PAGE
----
Bjarke Ingels' 52-storey landmark Vancouver tower approved by City Council
Vancouver City Council has unanimously approved a proposal to build a 497-foot tower designed by world renowned Danish architectural firm Bjarke Ingels Group (BIG) at the north end of the Granville Street Bridge
The speakers at last night’s public hearing, including many local residents, were generally in favour of the project. It likely influenced City Council’s rezoning decision, which came down to a resounding 11-0 “yes” vote giving local developer Westbank Corporation the final stamp of approval it needed to construct the 52-storey tower – the fifth tallest in the city.
The decision also comes after the City of Vancouver’s Urban Design Panel ratification in February of the design and built form of the structure. The mixed-used tower at the intersection of Beach Avenue and Howe Street (1400 Howe Street) ventures far away from the ‘cookie cutter’ condo buildings that dominate the city and could be the much-needed game changer that will encourage other developers and architects to think more creatively.
The building starts off with a triangle base and arrives at the top as a rectangular shape to set it back from vehicle traffic running on the Granville Street Bridge. It also carries a unique facade that mimics a bee hive’s honeycomb.
This new addition will settle prominently as a starchitect landmark in the downtown Vancouver skyline and will provide the city core and the north end of the bridge with a proper ‘welcoming gateway.’
Aside from its main tower, the $400-million, 650,000 square foot project (floor to square ratio: 5.08) will also include a 10-storey podium with retail and residential plus two 6-storey triangular shaped buildings for offices and retail at a site across the street at the intersection of Granville and Pacific Streets.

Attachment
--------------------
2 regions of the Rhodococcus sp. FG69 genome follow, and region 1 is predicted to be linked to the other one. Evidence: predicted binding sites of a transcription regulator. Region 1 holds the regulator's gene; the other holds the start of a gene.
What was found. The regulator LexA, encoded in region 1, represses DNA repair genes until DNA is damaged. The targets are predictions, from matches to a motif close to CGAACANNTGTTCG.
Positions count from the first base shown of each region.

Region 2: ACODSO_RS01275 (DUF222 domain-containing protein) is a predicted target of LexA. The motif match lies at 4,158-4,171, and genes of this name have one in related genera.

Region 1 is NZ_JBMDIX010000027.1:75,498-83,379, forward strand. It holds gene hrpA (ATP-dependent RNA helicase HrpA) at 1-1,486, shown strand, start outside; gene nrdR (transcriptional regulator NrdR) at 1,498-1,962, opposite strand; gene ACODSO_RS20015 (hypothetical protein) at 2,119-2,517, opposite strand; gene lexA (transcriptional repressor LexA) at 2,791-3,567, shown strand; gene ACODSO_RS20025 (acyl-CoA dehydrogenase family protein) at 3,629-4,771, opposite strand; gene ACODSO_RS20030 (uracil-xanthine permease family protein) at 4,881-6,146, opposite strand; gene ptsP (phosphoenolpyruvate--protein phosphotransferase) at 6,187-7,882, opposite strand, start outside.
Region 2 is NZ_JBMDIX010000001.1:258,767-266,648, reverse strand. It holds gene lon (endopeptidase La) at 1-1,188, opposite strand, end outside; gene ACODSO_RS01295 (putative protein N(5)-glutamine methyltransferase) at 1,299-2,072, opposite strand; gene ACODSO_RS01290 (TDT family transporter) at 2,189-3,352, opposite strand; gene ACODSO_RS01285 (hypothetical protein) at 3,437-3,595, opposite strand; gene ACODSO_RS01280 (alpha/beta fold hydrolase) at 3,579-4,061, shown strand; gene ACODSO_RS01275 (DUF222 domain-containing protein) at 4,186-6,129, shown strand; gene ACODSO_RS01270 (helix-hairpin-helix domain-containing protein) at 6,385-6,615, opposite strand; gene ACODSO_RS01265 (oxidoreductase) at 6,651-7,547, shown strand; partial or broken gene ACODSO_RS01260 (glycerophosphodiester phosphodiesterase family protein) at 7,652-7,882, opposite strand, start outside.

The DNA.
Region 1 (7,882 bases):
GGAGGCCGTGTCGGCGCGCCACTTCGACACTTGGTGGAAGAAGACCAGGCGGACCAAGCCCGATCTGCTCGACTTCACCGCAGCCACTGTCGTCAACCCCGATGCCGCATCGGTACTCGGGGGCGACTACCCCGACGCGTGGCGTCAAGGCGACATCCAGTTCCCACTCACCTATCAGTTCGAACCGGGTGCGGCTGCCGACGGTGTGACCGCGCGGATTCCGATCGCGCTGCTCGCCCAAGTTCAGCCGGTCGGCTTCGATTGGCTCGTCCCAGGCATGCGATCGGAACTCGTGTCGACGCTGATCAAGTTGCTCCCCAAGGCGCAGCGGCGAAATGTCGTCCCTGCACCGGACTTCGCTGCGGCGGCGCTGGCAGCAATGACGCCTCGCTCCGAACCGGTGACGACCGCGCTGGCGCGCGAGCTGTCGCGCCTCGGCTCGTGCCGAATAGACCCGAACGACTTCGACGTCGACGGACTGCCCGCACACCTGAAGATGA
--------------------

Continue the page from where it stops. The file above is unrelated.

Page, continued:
407 market residential units will be built into the main tower while the 10-storey podium will carry 95 market rental units. In total, it will bring 80,000 square feet of new retail to the area, including grocery, liquor and drug stores, and will be built with 609 vehicle parking stalls and 723 bicycle parking spaces.
The project also consists of a major public realm component that will greatly change the vibrancy of the area. It will feature public plazas and street animation beneath the bridge that will give the city a new covered event space with a capacity of holding 2,800 people as well as an outdoor gallery installation on the underside of the bridge.
The buildings will be topped off by green roofs and the entire project will strive for LEED Gold certification. The complex’s design also gives consideration to the City’s plan to eventually remove the bridge loop ramps located across the street from the project site.
What are your thoughts on the project? Let us know by commenting below.
Images: Westbank / Bjarke Ingels Group